Alternative to baby slings – NapCap

We recently have been hearing about the recall of more than 1 million baby slings.  It has been disturbing particularly because one of the companies is in our county of San Diego.  I know many, many mothers who have really appreciated having a sling handy at times and are sorry that this has happened.  I know my daughter realized early that the darken area that the sling provided was helpful in calming a fussy baby.  The darkness feature was one of the factors involved in my process of inventing Baby NapCap.  However, even though we used a sling, we were both concerned about the baby’s breathing and even possibility overheating the baby.  When inventing NapCap, I was careful in my design stage to make sure our fabric was of light weight and shaped so as not to cover the nose.  I also choose the fabric of the eye veil carefully so it would have the property of floating over the eyes, not touching or inhibiting them.  So today I am more than pleased that perhaps NapCap can offer mothers a safe alternative solution and choice of products to help calm and relax their babies.  NapCap helps mothers help their babies to sleep.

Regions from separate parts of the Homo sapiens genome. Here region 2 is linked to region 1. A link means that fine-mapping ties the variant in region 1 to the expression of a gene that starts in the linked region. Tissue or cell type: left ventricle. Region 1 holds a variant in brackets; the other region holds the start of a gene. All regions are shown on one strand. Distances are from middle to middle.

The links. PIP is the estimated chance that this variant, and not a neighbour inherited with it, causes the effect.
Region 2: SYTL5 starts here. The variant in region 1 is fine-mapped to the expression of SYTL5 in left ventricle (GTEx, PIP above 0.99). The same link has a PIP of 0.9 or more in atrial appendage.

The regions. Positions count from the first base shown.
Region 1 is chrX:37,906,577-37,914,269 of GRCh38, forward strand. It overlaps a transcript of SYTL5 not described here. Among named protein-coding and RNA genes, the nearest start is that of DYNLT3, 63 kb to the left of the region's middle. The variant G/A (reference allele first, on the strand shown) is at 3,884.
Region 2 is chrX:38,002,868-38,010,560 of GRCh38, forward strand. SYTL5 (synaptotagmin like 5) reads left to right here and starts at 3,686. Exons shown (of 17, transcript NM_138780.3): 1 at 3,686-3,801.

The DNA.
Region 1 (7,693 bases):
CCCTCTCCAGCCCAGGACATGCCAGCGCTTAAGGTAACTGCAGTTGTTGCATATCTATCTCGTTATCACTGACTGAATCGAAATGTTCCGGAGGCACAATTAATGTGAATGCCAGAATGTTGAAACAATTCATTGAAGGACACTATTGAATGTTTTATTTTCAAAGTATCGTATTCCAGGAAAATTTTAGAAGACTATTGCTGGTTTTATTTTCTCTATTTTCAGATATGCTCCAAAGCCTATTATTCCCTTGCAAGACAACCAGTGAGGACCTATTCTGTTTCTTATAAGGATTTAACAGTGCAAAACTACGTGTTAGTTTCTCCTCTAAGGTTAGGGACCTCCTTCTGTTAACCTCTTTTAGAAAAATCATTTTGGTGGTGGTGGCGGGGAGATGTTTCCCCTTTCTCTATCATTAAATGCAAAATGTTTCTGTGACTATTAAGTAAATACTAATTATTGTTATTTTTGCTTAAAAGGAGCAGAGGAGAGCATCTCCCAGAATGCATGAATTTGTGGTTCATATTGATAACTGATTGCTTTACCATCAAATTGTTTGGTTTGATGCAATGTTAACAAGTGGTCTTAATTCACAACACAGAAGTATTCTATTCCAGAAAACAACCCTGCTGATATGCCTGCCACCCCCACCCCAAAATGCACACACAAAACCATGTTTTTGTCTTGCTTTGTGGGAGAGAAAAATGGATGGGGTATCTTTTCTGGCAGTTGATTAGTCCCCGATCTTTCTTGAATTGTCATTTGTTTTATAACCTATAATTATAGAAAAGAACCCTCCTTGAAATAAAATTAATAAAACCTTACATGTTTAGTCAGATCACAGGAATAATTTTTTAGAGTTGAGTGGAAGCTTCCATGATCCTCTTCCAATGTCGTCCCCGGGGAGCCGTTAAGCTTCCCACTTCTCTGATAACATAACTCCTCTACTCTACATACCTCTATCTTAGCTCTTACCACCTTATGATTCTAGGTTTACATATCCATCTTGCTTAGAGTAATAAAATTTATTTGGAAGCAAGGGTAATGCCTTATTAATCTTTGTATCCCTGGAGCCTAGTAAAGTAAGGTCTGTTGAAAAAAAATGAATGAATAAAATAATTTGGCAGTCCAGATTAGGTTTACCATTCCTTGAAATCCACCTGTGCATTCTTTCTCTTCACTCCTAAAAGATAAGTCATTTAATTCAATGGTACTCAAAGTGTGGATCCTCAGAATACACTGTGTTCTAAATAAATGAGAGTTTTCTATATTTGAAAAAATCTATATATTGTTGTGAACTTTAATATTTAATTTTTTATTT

For your information and education, I have included quotes from parts of an article that appeared in the San Diego Union-Tribune, on March 25, 2010, by staff writer Onell R. Soto.  “A San Diego maker of baby products recalled more than 1 million baby slings yesterday at the request of federal regulators who linked them to three suffocation deaths.”  “A baby can suffocate within a minute or two if the fabric blocks the mouth and nose, or if the airway is restricted when the baby slips into a curled position with the chin on the chest and crying for help is impossible.”  “The slings wrap around the chest so on-the-go parents can carry their babies or stay close as they bond with their infants.  Earlier this month, the safety commission issued a broad warning about sling-style baby carriers, stating they pose a potential suffocation risk to infants, especially babies under 4 months.  Babies who had a low birth weight, were born prematurely or had breathing problems, such as colds, also were at risk.”  “Slings have been promoted by baby experts as a way to calm fussy babies or for nursing mothers who can breast-feed their infants in the sling.”  “Baby experts and breast-feeding advocates insisted not all slings are dangerous.  They said carriers that keep a newborn baby solidly against the mother’s body, in an upright position, are safe.  There are no federal safety rules for baby slings.”

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